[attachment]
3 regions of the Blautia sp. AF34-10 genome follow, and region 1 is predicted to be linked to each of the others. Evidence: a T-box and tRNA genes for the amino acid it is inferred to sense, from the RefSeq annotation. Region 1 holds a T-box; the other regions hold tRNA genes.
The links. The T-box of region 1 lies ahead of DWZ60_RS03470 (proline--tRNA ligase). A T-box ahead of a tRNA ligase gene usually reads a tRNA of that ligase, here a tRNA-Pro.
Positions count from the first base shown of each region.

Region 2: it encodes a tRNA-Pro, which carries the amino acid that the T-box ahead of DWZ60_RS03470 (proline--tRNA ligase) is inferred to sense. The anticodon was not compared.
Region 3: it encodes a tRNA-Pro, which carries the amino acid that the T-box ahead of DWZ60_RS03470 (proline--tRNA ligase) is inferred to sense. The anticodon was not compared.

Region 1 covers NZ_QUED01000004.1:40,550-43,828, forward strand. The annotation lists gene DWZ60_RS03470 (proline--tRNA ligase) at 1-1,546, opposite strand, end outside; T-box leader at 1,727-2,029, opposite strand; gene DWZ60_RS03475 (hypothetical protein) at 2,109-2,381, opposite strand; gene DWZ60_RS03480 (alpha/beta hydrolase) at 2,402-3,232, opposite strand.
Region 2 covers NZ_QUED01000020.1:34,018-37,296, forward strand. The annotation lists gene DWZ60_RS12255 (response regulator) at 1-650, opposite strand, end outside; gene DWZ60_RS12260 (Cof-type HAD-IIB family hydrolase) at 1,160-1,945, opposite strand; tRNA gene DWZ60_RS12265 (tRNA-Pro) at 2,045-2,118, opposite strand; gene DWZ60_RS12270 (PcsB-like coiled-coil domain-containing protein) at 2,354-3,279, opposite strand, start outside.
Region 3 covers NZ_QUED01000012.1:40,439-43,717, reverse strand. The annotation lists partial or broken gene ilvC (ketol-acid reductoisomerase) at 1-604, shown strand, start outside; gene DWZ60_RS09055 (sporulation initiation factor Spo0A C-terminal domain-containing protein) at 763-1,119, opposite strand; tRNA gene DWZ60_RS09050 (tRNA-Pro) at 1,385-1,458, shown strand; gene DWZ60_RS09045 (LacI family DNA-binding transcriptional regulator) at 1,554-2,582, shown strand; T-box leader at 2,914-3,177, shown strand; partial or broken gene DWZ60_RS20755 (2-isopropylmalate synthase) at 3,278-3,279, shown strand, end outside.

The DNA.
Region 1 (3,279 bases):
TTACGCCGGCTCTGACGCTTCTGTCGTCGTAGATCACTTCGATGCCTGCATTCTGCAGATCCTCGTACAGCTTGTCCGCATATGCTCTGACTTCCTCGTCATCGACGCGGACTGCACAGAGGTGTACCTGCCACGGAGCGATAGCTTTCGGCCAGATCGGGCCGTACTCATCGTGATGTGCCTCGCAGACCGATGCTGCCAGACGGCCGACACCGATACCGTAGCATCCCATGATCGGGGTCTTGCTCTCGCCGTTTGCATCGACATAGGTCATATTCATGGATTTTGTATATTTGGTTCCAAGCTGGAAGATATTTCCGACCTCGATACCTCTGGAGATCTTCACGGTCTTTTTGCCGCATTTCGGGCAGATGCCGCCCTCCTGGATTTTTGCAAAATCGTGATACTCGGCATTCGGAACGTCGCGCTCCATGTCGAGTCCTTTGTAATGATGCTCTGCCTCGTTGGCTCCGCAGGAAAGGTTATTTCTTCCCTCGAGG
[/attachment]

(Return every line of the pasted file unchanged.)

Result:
3 regions of the Blautia sp. AF34-10 genome follow, and region 1 is predicted to be linked to each of the others. Evidence: a T-box and tRNA genes for the amino acid it is inferred to sense, from the RefSeq annotation. Region 1 holds a T-box; the other regions hold tRNA genes.
The links. The T-box of region 1 lies ahead of DWZ60_RS03470 (proline--tRNA ligase). A T-box ahead of a tRNA ligase gene usually reads a tRNA of that ligase, here a tRNA-Pro.
Positions count from the first base shown of each region.

Region 2: it encodes a tRNA-Pro, which carries the amino acid that the T-box ahead of DWZ60_RS03470 (proline--tRNA ligase) is inferred to sense. The anticodon was not compared.
Region 3: it encodes a tRNA-Pro, which carries the amino acid that the T-box ahead of DWZ60_RS03470 (proline--tRNA ligase) is inferred to sense. The anticodon was not compared.

Region 1 covers NZ_QUED01000004.1:40,550-43,828, forward strand. The annotation lists gene DWZ60_RS03470 (proline--tRNA ligase) at 1-1,546, opposite strand, end outside; T-box leader at 1,727-2,029, opposite strand; gene DWZ60_RS03475 (hypothetical protein) at 2,109-2,381, opposite strand; gene DWZ60_RS03480 (alpha/beta hydrolase) at 2,402-3,232, opposite strand.
Region 2 covers NZ_QUED01000020.1:34,018-37,296, forward strand. The annotation lists gene DWZ60_RS12255 (response regulator) at 1-650, opposite strand, end outside; gene DWZ60_RS12260 (Cof-type HAD-IIB family hydrolase) at 1,160-1,945, opposite strand; tRNA gene DWZ60_RS12265 (tRNA-Pro) at 2,045-2,118, opposite strand; gene DWZ60_RS12270 (PcsB-like coiled-coil domain-containing protein) at 2,354-3,279, opposite strand, start outside.
Region 3 covers NZ_QUED01000012.1:40,439-43,717, reverse strand. The annotation lists partial or broken gene ilvC (ketol-acid reductoisomerase) at 1-604, shown strand, start outside; gene DWZ60_RS09055 (sporulation initiation factor Spo0A C-terminal domain-containing protein) at 763-1,119, opposite strand; tRNA gene DWZ60_RS09050 (tRNA-Pro) at 1,385-1,458, shown strand; gene DWZ60_RS09045 (LacI family DNA-binding transcriptional regulator) at 1,554-2,582, shown strand; T-box leader at 2,914-3,177, shown strand; partial or broken gene DWZ60_RS20755 (2-isopropylmalate synthase) at 3,278-3,279, shown strand, end outside.

The DNA.
Region 1 (3,279 bases):
TTACGCCGGCTCTGACGCTTCTGTCGTCGTAGATCACTTCGATGCCTGCATTCTGCAGATCCTCGTACAGCTTGTCCGCATATGCTCTGACTTCCTCGTCATCGACGCGGACTGCACAGAGGTGTACCTGCCACGGAGCGATAGCTTTCGGCCAGATCGGGCCGTACTCATCGTGATGTGCCTCGCAGACCGATGCTGCCAGACGGCCGACACCGATACCGTAGCATCCCATGATCGGGGTCTTGCTCTCGCCGTTTGCATCGACATAGGTCATATTCATGGATTTTGTATATTTGGTTCCAAGCTGGAAGATATTTCCGACCTCGATACCTCTGGAGATCTTCACGGTCTTTTTGCCGCATTTCGGGCAGATGCCGCCCTCCTGGATTTTTGCAAAATCGTGATACTCGGCATTCGGAACGTCGCGCTCCATGTCGAGTCCTTTGTAATGATGCTCTGCCTCGTTGGCTCCGCAGGAAAGGTTATTTCTTCCCTCGAGG